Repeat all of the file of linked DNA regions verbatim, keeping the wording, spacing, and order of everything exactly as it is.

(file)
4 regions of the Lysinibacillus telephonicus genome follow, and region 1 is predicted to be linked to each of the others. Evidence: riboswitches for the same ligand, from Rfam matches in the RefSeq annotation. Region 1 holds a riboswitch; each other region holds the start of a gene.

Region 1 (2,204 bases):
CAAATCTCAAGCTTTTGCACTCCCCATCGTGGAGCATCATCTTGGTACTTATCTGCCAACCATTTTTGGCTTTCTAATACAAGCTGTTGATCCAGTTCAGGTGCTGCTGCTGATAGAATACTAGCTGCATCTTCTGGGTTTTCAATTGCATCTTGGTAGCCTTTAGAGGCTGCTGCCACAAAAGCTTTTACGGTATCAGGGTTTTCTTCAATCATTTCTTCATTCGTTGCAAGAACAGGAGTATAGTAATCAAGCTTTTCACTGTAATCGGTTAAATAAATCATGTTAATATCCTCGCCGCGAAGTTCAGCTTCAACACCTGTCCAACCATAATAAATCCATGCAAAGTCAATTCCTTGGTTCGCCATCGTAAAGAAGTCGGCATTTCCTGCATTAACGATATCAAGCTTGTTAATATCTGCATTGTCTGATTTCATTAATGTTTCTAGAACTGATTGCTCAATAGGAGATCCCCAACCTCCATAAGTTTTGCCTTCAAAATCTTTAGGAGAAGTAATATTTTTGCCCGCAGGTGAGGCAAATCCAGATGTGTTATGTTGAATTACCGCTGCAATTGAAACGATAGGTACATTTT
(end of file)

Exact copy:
4 regions of the Lysinibacillus telephonicus genome follow, and region 1 is predicted to be linked to each of the others. Evidence: riboswitches for the same ligand, from Rfam matches in the RefSeq annotation. Region 1 holds a riboswitch; each other region holds the start of a gene.

Region 1 (2,204 bases):
CAAATCTCAAGCTTTTGCACTCCCCATCGTGGAGCATCATCTTGGTACTTATCTGCCAACCATTTTTGGCTTTCTAATACAAGCTGTTGATCCAGTTCAGGTGCTGCTGCTGATAGAATACTAGCTGCATCTTCTGGGTTTTCAATTGCATCTTGGTAGCCTTTAGAGGCTGCTGCCACAAAAGCTTTTACGGTATCAGGGTTTTCTTCAATCATTTCTTCATTCGTTGCAAGAACAGGAGTATAGTAATCAAGCTTTTCACTGTAATCGGTTAAATAAATCATGTTAATATCCTCGCCGCGAAGTTCAGCTTCAACACCTGTCCAACCATAATAAATCCATGCAAAGTCAATTCCTTGGTTCGCCATCGTAAAGAAGTCGGCATTTCCTGCATTAACGATATCAAGCTTGTTAATATCTGCATTGTCTGATTTCATTAATGTTTCTAGAACTGATTGCTCAATAGGAGATCCCCAACCTCCATAAGTTTTGCCTTCAAAATCTTTAGGAGAAGTAATATTTTTGCCCGCAGGTGAGGCAAATCCAGATGTGTTATGTTGAATTACCGCTGCAATTGAAACGATAGGTACATTTT